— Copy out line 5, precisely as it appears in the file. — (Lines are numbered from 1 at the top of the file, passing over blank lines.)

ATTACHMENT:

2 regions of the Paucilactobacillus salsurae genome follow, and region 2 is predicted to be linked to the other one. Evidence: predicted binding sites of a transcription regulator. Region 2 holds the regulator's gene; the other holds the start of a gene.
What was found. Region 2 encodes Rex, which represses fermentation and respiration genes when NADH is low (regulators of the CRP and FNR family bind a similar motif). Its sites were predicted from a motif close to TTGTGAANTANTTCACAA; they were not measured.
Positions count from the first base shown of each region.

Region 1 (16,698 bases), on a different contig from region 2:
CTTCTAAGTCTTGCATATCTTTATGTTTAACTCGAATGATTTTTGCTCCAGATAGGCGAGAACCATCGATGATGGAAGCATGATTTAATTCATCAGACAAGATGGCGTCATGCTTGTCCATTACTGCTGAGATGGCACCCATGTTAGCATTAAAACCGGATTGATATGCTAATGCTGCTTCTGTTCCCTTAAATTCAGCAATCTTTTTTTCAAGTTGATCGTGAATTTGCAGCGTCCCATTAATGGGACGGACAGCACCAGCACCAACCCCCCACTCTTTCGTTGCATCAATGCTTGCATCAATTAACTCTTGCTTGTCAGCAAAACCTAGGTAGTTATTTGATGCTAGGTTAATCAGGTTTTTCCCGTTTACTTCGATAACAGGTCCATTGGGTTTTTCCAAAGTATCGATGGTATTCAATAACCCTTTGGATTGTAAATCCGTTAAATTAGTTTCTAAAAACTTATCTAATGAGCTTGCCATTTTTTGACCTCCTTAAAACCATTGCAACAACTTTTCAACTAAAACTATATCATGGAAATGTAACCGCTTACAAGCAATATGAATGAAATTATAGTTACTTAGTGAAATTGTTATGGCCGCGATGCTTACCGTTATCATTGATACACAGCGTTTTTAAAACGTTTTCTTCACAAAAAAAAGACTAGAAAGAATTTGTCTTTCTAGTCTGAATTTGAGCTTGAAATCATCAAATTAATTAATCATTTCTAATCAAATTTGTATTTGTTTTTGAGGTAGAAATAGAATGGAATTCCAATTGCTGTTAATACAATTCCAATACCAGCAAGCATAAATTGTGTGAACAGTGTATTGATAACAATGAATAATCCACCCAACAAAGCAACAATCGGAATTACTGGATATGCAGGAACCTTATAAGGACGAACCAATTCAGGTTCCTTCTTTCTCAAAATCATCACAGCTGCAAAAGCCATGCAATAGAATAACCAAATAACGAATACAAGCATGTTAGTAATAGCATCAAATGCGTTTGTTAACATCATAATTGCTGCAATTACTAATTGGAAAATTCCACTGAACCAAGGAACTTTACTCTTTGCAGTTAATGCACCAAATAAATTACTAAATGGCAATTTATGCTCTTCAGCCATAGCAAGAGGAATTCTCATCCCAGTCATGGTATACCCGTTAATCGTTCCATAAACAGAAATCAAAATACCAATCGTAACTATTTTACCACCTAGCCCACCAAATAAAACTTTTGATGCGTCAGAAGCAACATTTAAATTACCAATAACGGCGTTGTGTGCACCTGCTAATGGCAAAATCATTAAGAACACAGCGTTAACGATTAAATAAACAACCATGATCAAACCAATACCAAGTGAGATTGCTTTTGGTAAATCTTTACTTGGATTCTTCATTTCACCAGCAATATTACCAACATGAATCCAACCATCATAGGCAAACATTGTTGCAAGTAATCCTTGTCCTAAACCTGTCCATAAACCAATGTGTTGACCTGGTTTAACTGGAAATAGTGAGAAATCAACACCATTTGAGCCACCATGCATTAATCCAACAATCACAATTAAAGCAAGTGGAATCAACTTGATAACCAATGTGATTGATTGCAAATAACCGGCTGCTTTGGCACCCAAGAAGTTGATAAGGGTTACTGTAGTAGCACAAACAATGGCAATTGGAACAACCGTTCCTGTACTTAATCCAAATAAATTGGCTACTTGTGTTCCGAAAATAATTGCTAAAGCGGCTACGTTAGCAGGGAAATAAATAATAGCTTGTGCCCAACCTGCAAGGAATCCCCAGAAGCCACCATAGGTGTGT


CTTCTAAGTCTTGCATATCTTTATGTTTAACTCGAATGATTTTTGCTCCAGATAGGCGAGAACCATCGATGATGGAAGCATGATTTAATTCATCAGACAAGATGGCGTCATGCTTGTCCATTACTGCTGAGATGGCACCCATGTTAGCATTAAAACCGGATTGATATGCTAATGCTGCTTCTGTTCCCTTAAATTCAGCAATCTTTTTTTCAAGTTGATCGTGAATTTGCAGCGTCCCATTAATGGGACGGACAGCACCAGCACCAACCCCCCACTCTTTCGTTGCATCAATGCTTGCATCAATTAACTCTTGCTTGTCAGCAAAACCTAGGTAGTTATTTGATGCTAGGTTAATCAGGTTTTTCCCGTTTACTTCGATAACAGGTCCATTGGGTTTTTCCAAAGTATCGATGGTATTCAATAACCCTTTGGATTGTAAATCCGTTAAATTAGTTTCTAAAAACTTATCTAATGAGCTTGCCATTTTTTGACCTCCTTAAAACCATTGCAACAACTTTTCAACTAAAACTATATCATGGAAATGTAACCGCTTACAAGCAATATGAATGAAATTATAGTTACTTAGTGAAATTGTTATGGCCGCGATGCTTACCGTTATCATTGATACACAGCGTTTTTAAAACGTTTTCTTCACAAAAAAAAGACTAGAAAGAATTTGTCTTTCTAGTCTGAATTTGAGCTTGAAATCATCAAATTAATTAATCATTTCTAATCAAATTTGTATTTGTTTTTGAGGTAGAAATAGAATGGAATTCCAATTGCTGTTAATACAATTCCAATACCAGCAAGCATAAATTGTGTGAACAGTGTATTGATAACAATGAATAATCCACCCAACAAAGCAACAATCGGAATTACTGGATATGCAGGAACCTTATAAGGACGAACCAATTCAGGTTCCTTCTTTCTCAAAATCATCACAGCTGCAAAAGCCATGCAATAGAATAACCAAATAACGAATACAAGCATGTTAGTAATAGCATCAAATGCGTTTGTTAACATCATAATTGCTGCAATTACTAATTGGAAAATTCCACTGAACCAAGGAACTTTACTCTTTGCAGTTAATGCACCAAATAAATTACTAAATGGCAATTTATGCTCTTCAGCCATAGCAAGAGGAATTCTCATCCCAGTCATGGTATACCCGTTAATCGTTCCATAAACAGAAATCAAAATACCAATCGTAACTATTTTACCACCTAGCCCACCAAATAAAACTTTTGATGCGTCAGAAGCAACATTTAAATTACCAATAACGGCGTTGTGTGCACCTGCTAATGGCAAAATCATTAAGAACACAGCGTTAACGATTAAATAAACAACCATGATCAAACCAATACCAAGTGAGATTGCTTTTGGTAAATCTTTACTTGGATTCTTCATTTCACCAGCAATATTACCAACATGAATCCAACCATCATAGGCAAACATTGTTGCAAGTAATCCTTGTCCTAAACCTGTCCATAAACCAATGTGTTGACCTGGTTTAACTGGAAATAGTGAGAAATCAACACCATTTGAGCCACCATGCATTAATCCAACAATCACAATTAAAGCAAGTGGAATCAACTTGATAACCAATGTGATTGATTGCAAATAACCGGCTGCTTTGGCACCCAAGAAGTTGATAAGGGTTACTGTAGTAGCACAAACAATGGCAATTGGAACAACCGTTCCTGTACTTAATCCAAATAAATTGGCTACTTGTGTTCCGAAAATAATTGCTAAAGCGGCTACGTTAGCAGGGAAATAAATAATAGCTTGTGCCCAACCTGCAAGGAATCCCCAGAAGCCACCATAGGTGTGT